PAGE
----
Zola Before the Rougon-Macquart
From this study, which inevitable involves comparisons between the early and later works, emerges a new view of Zola's art, of his sources, of his style, his character portrayal, and his use of myth, his descriptive technique, his handling of structure, point of view, and other matters of first importance in any study of a novelist.
In describing Zola's development as a novelist Professor Lapp succeeds, too, in showing that at the roots of Zola's naturalism lay an attitude to life which developed very early and which found its finest expression in a peculiarc conjunction of the mytho-poetic tradition and his own "bursting out upon" the world.
- Series: Heritage
- World Rights
- Page Count: 186 pages
- Dimensions: 6.0in x 0.0in x 9.0in
Voici un livre qui a les plus grands mérites. Le titre modeste cache en fait un véritable essai d’esthétique racinienne…. Ce n’est point Racine poète qui doit nous retenir, mais Racine auteur tragique. Le point départ est excellent. Le développement ne l’est pas moins. Tout l’étude sera consacrée à la nature tragique des aspects qu’offre le théâtre racinien. M. Lapp s’appuie sur une lecture attentive et fervente de l’écrivain. Il utilise les travaux de ses prédécesseurs, avec discrétion et avec esprit critique : toujours il confronte leurs observations avec son expérience personnelle. Sa synthèse, bien qu’elle comporte des trouvailles étrangères, les assimile parfaitement et forme un ensemble homogène et nouveau.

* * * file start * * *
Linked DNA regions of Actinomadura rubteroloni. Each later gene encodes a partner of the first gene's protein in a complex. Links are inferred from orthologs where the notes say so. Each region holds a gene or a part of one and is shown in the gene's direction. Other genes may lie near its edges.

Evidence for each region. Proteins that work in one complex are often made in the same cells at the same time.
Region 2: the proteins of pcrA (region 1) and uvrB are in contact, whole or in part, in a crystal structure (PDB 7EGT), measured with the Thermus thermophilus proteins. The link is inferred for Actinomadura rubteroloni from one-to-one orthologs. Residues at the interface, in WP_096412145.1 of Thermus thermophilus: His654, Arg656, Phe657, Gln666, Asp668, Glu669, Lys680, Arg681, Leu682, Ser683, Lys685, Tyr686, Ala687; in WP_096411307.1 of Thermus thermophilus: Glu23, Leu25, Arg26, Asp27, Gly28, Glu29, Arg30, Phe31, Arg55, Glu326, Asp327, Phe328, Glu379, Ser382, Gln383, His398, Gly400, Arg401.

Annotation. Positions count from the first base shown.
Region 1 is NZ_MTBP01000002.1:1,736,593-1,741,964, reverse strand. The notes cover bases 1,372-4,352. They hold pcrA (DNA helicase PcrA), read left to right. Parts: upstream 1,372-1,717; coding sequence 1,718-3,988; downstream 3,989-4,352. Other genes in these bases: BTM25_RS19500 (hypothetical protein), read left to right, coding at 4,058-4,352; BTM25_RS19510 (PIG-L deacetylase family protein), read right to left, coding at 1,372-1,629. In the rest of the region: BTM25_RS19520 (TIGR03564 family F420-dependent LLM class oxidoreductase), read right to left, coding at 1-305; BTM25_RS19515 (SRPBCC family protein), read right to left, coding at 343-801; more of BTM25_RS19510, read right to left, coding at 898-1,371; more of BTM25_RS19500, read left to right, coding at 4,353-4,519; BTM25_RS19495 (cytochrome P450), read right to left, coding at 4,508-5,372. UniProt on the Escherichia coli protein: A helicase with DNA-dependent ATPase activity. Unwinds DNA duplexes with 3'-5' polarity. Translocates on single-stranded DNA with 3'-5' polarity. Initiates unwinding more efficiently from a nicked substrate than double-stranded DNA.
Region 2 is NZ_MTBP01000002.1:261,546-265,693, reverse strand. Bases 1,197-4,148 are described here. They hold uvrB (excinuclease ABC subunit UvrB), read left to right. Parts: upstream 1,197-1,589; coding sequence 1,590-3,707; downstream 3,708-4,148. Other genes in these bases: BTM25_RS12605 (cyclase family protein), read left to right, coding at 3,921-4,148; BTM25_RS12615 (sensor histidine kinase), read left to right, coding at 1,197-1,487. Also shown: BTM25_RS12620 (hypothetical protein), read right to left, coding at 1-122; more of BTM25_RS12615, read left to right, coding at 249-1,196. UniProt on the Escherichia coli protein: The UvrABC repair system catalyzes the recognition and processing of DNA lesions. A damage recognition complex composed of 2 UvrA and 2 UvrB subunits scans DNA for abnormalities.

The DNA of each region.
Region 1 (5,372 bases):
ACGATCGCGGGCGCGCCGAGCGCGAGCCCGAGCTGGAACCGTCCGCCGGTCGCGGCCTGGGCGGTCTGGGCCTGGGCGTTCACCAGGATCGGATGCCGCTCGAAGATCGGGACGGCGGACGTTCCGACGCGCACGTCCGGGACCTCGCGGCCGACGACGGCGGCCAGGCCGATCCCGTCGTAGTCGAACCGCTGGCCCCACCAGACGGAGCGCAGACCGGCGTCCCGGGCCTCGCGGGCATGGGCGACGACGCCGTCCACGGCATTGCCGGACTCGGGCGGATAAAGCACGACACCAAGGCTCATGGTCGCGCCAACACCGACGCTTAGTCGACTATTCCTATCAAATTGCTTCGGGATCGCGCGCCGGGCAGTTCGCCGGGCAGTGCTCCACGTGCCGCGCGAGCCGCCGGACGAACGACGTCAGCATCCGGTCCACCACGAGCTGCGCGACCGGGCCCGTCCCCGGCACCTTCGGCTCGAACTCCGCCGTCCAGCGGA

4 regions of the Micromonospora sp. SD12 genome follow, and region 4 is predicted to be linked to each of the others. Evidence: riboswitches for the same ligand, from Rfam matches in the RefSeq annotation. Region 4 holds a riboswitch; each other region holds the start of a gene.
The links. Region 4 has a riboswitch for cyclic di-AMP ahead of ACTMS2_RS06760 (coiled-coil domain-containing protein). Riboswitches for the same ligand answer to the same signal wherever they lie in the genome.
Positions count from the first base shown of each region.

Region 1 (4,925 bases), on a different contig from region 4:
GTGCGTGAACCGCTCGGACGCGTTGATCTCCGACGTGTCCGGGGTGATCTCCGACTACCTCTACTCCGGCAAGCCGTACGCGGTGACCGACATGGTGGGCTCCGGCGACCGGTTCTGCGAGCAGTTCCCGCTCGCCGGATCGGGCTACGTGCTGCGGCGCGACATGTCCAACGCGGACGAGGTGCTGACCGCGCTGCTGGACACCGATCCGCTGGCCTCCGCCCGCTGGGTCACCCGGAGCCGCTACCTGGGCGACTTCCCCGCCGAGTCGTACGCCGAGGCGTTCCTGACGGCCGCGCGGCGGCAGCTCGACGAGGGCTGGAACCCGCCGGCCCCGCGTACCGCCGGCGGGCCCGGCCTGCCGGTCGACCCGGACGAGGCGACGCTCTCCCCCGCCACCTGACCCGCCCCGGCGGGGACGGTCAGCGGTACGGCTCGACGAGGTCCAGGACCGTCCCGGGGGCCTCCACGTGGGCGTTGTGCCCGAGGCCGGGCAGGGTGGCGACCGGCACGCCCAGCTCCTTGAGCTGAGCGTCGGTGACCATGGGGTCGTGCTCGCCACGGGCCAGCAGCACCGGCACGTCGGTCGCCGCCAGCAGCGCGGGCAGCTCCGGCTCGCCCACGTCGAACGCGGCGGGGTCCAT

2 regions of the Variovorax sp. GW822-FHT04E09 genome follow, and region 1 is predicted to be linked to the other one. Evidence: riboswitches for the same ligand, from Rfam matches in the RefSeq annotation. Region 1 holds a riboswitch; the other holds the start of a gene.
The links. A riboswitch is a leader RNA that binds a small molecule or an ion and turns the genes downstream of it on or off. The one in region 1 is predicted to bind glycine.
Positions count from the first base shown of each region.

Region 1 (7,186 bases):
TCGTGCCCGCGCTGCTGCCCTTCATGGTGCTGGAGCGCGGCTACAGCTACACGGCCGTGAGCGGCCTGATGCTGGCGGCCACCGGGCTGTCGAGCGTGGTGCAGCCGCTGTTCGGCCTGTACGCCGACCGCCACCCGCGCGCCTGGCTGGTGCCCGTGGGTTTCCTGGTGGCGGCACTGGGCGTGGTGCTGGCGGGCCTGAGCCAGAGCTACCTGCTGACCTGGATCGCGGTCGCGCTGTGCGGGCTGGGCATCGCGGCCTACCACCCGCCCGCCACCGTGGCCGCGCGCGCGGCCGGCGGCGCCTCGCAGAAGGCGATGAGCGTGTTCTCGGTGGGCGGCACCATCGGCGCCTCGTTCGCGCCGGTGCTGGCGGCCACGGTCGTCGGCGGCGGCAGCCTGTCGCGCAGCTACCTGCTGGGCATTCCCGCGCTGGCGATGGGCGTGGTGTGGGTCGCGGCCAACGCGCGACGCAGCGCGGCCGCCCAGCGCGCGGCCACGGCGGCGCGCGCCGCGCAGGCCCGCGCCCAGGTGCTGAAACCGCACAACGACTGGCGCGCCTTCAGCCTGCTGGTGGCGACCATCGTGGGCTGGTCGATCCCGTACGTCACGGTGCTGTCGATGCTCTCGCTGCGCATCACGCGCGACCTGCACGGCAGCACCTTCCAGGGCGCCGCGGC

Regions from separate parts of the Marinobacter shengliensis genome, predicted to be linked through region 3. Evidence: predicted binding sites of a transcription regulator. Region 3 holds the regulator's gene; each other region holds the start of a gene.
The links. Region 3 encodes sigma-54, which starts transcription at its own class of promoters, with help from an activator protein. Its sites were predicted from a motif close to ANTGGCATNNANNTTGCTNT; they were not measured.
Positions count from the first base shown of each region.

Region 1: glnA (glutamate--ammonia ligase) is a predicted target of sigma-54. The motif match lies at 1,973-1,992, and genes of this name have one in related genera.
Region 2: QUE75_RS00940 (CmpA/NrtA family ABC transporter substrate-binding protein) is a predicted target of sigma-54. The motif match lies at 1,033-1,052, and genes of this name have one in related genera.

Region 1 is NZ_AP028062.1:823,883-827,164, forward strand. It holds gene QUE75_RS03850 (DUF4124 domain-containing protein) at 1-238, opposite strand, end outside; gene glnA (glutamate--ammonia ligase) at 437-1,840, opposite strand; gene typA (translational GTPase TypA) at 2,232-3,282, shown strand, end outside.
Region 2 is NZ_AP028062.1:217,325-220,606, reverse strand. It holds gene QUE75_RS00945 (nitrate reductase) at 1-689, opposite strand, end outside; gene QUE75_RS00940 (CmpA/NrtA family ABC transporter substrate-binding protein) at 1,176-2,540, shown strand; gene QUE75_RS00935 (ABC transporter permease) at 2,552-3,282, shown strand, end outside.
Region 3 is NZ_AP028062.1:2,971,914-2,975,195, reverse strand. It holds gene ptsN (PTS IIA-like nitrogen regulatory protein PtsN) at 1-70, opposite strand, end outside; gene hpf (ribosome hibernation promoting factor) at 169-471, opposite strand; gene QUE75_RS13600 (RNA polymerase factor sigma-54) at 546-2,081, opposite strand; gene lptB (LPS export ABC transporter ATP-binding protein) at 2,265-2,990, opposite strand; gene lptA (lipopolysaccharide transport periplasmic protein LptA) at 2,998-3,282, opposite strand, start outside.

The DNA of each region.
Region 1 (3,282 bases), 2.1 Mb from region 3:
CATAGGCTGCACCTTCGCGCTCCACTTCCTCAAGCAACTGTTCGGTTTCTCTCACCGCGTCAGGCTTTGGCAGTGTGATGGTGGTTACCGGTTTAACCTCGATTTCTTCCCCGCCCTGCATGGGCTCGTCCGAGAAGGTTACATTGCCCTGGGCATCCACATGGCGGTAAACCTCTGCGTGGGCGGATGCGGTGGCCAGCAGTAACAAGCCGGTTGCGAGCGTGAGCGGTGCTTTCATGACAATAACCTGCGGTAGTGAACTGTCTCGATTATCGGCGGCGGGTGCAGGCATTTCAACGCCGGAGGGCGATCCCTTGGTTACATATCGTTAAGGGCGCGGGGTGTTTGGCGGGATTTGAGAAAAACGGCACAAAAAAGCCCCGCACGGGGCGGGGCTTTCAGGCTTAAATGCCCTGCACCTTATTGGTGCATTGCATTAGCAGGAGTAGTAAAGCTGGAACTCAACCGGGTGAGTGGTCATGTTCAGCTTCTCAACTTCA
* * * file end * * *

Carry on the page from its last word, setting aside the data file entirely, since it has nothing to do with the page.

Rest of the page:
Les Lettres Romanes
Professor Lapp’s study is one of the best that has been devoted to Racine anywhere at any time…. The book is so full of original—and sometimes audacious—apercus, that it is difficult in a brief review to give an adequate idea of its contents. The part from which the most solid profits can be drawn is, in my judgement, the central core devoted to an examination of the way in which Racine adapted the famous "conventions" of neo-classic theory to his own purposes and thereby established a new kind of tragedy. This is brilliantly done and puts every study of Racine in debt to Mr. Lap….All lovers of Racine should be grateful to Professor Lapp for revealing to them with his percipient eye, his scholarly knowledge and his sensitive taste beauties which repeated readings of Racine had not vouchsafed to them.
JOHN C. LAPP holds degrees from Queen's University and from Cornell Unviersity. He has taught French in a number of American colleges and unviersities, including Oberlin College and the University of California at Los Angeles. Since 1963 he has been Executive Head of the Department of French and Italian at Standford University. His most recent book was Aspects of Racinian Tragedy.
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